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Review: “28 Days Later”

Directed by: Danny Boyle
Produced by: Andrew MacDonald, Robert How (Line Producer)
Written by: Alex Garland
Starring: Cillian Murphy, Naomie Harris, Christopher Eccleston, Megan Burns, Brendan Gleeson
Music by: John Murphy
Year: 2002 (UK)

As I recently stated in one of my (many to come) Great Scenes articles, you don’t have to be from England to recognize just how terrifying the seemingly abandoned streets of London become in 28 Days Later. Danny Boyle’s brilliant take on the zombie horror film sub-genre is as breathtaking as it is unnerving.

Zombies have many origins in popular culture. Some take their inspiration from the real life voodoo practice of zombification through a curse, some by a viral infection, and some by scientific invention. Others leave the source of an outbreak a mystery.

Unlike most films in the genre, this film’s prologue shows just how this particular outbreak begins. A group of animal rights activists break into an animal testing laboratory, where chimps who have been “infected with rage” are being shown continuous clips of hatred, violence, and terror throughout the world. Despite the warnings of a lone scientist, caught working the graveyard shift, one of the group’s more compassionate members lets open the cage to one of the chimps and, unknowingly, unleashes a horror upon herself and the world, becoming the first, though quickly not the last, of “the infected.”

Let’s get one thing out of the way: Yes, I think this may be and remains to be one of the most terrifying movies I’ve seen. Something about the gritty quality of the digital cinematography, the camera angles, the editing, and the genuinely fearsome nature of the infected just sends a sense of dread directly into my brain and causes the adrenaline rush of terror to spread into the rest of my body.

The great thing about zombies as the villain is that they are not at all personal in their attack strategies, and yet they can be anyone, including your mother, your father, your sibling, spouse, best friend, or, in some stories, your pet… These characteristics let zombies stand in as a personification of absolute loneliness and even abandonment, and 28 Days Later focuses a lot on abandonment and the need to be with others.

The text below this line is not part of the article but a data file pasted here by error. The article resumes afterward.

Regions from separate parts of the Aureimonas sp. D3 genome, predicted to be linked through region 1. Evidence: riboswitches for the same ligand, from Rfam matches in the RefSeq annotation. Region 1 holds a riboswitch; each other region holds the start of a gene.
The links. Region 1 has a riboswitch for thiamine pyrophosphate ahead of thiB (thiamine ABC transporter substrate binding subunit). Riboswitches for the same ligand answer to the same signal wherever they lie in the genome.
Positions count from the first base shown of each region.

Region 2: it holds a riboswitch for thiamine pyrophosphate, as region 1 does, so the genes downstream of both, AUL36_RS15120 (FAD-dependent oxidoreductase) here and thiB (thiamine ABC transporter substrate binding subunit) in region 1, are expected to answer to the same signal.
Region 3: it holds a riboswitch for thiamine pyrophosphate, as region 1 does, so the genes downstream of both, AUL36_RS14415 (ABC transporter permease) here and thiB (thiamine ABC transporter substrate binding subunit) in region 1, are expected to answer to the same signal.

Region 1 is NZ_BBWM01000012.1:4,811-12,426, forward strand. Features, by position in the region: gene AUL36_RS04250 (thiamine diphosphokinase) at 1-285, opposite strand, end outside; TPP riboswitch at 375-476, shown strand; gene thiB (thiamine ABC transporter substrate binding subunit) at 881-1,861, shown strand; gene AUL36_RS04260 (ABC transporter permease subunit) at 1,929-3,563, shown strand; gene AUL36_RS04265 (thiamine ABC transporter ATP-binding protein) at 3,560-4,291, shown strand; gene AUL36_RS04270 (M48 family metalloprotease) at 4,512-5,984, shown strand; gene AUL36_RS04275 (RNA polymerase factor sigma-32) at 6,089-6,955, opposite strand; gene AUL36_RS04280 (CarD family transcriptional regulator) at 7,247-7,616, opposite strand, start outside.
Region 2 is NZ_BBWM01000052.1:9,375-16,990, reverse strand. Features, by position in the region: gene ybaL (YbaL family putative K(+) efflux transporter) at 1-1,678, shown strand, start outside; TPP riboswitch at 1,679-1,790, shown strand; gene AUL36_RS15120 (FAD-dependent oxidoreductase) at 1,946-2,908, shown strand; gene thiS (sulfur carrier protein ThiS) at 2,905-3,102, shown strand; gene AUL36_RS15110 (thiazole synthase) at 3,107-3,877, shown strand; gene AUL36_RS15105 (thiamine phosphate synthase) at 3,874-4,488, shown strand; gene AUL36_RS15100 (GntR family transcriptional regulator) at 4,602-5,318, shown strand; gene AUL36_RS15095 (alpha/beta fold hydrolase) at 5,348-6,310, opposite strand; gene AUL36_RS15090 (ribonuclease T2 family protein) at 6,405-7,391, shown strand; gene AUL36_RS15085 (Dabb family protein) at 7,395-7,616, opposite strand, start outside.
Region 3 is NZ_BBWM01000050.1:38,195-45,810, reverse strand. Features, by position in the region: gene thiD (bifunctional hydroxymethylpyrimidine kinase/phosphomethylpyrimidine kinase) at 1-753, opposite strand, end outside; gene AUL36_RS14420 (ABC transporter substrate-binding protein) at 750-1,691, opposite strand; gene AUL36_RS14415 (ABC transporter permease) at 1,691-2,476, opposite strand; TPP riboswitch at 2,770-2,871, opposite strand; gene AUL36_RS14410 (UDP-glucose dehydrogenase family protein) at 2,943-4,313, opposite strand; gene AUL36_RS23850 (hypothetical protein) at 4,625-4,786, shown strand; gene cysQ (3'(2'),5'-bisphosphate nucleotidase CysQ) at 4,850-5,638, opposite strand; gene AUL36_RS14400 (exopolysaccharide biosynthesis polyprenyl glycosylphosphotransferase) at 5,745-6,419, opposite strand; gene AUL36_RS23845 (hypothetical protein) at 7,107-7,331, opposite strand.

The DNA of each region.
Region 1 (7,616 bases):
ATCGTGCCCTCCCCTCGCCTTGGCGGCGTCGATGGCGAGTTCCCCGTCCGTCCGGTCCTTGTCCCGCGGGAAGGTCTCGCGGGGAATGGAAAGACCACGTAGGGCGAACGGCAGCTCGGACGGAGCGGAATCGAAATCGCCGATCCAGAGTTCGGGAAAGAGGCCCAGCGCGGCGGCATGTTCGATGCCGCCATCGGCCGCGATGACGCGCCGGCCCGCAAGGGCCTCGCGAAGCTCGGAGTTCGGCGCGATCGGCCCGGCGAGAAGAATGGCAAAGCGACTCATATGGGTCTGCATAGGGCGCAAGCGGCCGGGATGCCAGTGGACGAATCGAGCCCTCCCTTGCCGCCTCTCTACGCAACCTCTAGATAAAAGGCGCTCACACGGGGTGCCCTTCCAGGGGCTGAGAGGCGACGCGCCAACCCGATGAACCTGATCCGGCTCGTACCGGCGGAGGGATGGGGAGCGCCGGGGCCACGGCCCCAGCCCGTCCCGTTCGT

Unlike the traditional zombies, who are usually a mindless, devolved creature, lacking critical thinking and only focused on the basic instinct of feeding oneself, no matter who becomes the target, the fearsome nature of the infected in this movie substitute hunger for anger. Instead of devouring their victims, they savagely run(!) them down and, if they don’t infect them first, pummel them to death.

Throughout this horror, however, a family begins to form. Jim (Cillian Murphy), a bicycle courier who has been in a coma for the past 28 days or so, wakes up in a hospital, naked, alone, and totally unaware of what has happened. He wanders the streets of an abandoned London, shouting for any sign of humanity. Instead, he runs afoul of the infected in a church packed with the dead and the might-as-well-be. It seems even the devout were feeling abandoned, as someone has scrawled on the walls, “Repent. The end is very fucking nigh!”

Luckily for him, there are survivors. Jim is saved by Mark (Noah Huntley), the sole member of his family to escape a public transportation death trap, and Selene (Naomie Harris, Pirates of the Caribbean 2 & 3), a former chemist turned hardened survivalist. Later, Jim notices some blinking Christmas lights in an apartment tower, where they meet the ever cheerful Frank (Brendan Gleeson, Harry Potter‘s Mad-Eye) and his daughter Hannah (Megan Burns), who have managed to catch a radio broadcast claiming to have “the answer to infection.” And so they head out, following its lead, searching for refuge.